On April 13, 1970, an oxygen tank on a spacecraft carrying three Apollo 13 astronauts to the moon exploded.
"Houston, we've had a problem here," command module pilot Jack Swigert famously said upon feeling his ship rattle and seeing the glow of the warning lights. In that instant, the crew's hopes of reaching the moon vanished. They were 200,000 miles from home, stuck in a crippled spacecraft, and to make matters worse, they were running out of air. They needed a new air filter.
Back on Earth, a team of engineers sprang into action. Using only materials the team had on board their spacecraft, they fashioned a makeshift carbon dioxide filter out of plastic bags, cardboard, and duct tape. Mission control radioed the instructions to the astronauts, who created a replica within about an hour. Mercifully, the filter worked, and CO2 levels in the ship stabilized. This MacGyvered contraption allowed the team to survive the return trip back to Earth.
Space travel is unpredictable. So much can go wrong, and it's impossible to plan for and respond quickly to all of it. As a result, we're limited in how far we can go, and for how long. But that's changing. Right now, orbiting 250 miles above Earth on the International Space Station, sits a tool that could revolutionize human space travel: a 3D printer.
"Space is the final frontier," says Andrew Rush, CEO of Made in Space, the company behind the printer. Rush says his team members are "just a bunch of guys who want to see people live and work in space in a sustainable, ongoing way." To help make that happen, they teamed up with hardware store Lowe's to design the device, which arrived at the ISS earlier this year.
If an astronaut needs something — say they let go of a tool and it floated off, never to be seen again — a design team back on Earth creates blueprints that can be uploaded to the 3D printer's system. The object can then be manufactured onboard the ISS and be in the astronaut's hands within a day.
Designing a 3D printer for space wasn't easy. It took a lot of iteration (and trips on the vomit comet) to get right. "You have to build something that's both very rugged and reliable and remotely operated, and something that can operate without the benefit of gravity," says Rush. "We also had to make it really safe for the astronauts." 3D printers spew a lot of noxious gas, which is a no-go in a floating tin can. So Made in Space and Lowe's designed their printer to capture these particles and filter them out. So, as a bonus, the machine actually cleans the air on the ISS while it operates. "That lets the ISS crew live and work with this manufacturing device in their home in space with confidence they're gonna be healthy," Rush says.
In June, the 3D printer produced its first tool: a Kobalt-branded wrench optimized for space. The printer already has a 6-month queue of projects waiting to be manufactured by researchers here on Earth.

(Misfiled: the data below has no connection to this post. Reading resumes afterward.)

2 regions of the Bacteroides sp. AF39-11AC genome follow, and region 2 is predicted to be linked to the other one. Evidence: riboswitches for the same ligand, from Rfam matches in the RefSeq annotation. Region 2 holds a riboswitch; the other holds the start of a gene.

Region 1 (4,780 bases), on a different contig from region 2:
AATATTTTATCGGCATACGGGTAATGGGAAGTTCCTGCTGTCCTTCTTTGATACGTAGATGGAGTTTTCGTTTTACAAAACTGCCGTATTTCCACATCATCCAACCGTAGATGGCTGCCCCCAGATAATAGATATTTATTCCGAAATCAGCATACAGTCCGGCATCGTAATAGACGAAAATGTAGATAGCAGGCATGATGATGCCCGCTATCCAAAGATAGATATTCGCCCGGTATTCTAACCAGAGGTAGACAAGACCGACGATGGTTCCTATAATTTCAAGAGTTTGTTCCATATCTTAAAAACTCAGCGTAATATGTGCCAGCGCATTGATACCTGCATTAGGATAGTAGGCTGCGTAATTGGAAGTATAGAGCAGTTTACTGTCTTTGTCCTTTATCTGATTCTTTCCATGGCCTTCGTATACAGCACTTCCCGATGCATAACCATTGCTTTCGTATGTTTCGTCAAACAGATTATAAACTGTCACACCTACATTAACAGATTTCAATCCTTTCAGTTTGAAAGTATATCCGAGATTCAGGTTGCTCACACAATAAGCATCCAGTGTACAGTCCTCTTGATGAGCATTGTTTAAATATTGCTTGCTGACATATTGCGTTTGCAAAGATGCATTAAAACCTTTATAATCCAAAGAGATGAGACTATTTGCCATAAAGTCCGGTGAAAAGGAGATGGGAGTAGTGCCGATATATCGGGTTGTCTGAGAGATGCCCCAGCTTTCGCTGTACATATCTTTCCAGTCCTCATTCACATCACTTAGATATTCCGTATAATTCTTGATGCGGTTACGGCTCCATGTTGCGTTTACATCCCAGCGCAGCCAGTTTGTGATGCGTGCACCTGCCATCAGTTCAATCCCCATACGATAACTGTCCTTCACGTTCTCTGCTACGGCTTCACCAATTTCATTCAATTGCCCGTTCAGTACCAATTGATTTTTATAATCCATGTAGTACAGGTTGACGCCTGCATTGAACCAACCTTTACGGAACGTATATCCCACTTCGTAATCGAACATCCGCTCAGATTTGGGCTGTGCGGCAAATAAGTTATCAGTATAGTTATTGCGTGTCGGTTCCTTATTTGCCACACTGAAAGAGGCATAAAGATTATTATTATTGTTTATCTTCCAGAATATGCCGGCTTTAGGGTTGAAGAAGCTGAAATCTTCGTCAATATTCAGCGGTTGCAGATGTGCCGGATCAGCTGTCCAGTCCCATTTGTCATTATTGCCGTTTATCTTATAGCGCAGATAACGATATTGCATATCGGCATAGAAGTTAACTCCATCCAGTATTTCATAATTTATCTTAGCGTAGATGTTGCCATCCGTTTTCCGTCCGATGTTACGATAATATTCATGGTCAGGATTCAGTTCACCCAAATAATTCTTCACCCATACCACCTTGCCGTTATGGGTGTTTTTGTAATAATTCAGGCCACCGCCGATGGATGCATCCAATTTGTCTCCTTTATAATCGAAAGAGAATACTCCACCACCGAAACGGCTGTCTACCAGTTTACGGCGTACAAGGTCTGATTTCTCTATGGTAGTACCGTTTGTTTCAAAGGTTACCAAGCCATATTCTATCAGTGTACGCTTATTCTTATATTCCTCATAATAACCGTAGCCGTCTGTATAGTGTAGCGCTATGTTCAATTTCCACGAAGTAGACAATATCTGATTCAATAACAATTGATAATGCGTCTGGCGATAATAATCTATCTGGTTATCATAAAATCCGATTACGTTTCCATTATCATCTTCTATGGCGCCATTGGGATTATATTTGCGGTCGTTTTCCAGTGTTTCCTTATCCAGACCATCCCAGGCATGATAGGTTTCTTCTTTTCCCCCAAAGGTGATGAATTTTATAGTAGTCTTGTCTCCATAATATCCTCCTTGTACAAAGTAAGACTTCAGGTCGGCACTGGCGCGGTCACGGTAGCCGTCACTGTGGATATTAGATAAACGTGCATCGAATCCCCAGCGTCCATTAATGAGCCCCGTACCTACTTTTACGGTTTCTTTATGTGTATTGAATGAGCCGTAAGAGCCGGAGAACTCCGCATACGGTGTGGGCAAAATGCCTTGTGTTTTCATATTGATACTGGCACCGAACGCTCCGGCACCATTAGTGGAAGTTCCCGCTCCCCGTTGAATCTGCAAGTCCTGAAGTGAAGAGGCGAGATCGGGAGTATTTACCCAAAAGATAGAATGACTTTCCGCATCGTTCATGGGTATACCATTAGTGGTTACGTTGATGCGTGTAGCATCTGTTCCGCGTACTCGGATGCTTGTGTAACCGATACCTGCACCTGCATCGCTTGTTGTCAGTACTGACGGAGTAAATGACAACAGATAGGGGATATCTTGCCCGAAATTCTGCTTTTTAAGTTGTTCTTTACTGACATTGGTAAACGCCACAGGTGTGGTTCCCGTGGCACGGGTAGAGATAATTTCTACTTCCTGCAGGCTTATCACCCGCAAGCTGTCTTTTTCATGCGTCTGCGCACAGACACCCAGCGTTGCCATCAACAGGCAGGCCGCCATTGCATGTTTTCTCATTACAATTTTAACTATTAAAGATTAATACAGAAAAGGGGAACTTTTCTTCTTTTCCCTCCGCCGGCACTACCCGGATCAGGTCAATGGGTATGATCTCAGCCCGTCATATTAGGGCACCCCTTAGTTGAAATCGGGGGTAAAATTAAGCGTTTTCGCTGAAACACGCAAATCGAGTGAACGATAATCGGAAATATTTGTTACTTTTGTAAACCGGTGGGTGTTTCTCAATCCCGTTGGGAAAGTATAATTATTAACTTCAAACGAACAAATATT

Putting a 3D printer in orbit has huge implications for short- and long-term space travel. Until now, anything astronauts wanted either had to be sent up with them at launch, or delivered later during a resupply mission. Both options are expensive and can take days or weeks. In a dire situation, that's not good enough.
Now, instead of having to wait for a resupply or hack a tool from scraps, the crew can press a button and make one in a matter of hours. "It's building responsiveness into the system," says Spencer Pitman, head of product strategy at Made in Space. "The worst thing that could happen is one of the things you didn't bring with you becomes the necessary thing."
Think of space disaster films like Apollo 13 and The Martian, says Rush. "What if Jim Lovell and Mark Watney had 3D printers? How would that have changed the story?"
Suddenly, it's no longer "Houston, we've had a problem." It's "Houston, we've had a problem, but we're printing a fix right now."
Aside from being a safety buffer, 3D printing (or additive manufacturing, as it's called) also lowers the barrier to entry for experimentation in an environment that, until recently, was only available to a handful of people. It opens the door to playfulness, curiosity, and experimentation without the high stakes (and high cost) of a space launch. "It allows people to feel they can try different things without having to commit as much," says Kyle Nel, executive director of Lowe's Innovation Labs. Along with tools, the printer is creating medical devices and materials for the International Space Station's many ongoing science experiments.
But perhaps the biggest impact of 3D printing in space is that it brings us one step closer to becoming truly independent space travelers. It releases us from our Earthly bounds, untethers us from our home planet. We could produce, literally out of thin air, nearly anything, most notably, settlements on other planets.
"If we go to Mars," Rush ponders, "are we going to repeat Apollo, go and hang out for a bit and come home and never visit for another 50 years? Or are we going to go and stay? If we go and stay, we have to have some manufacturing ability. The difference between a camping trip and settling somewhere is the tools you take with you, and we aim to make the tools that let you, if you want, to go to those places, and then stay and live."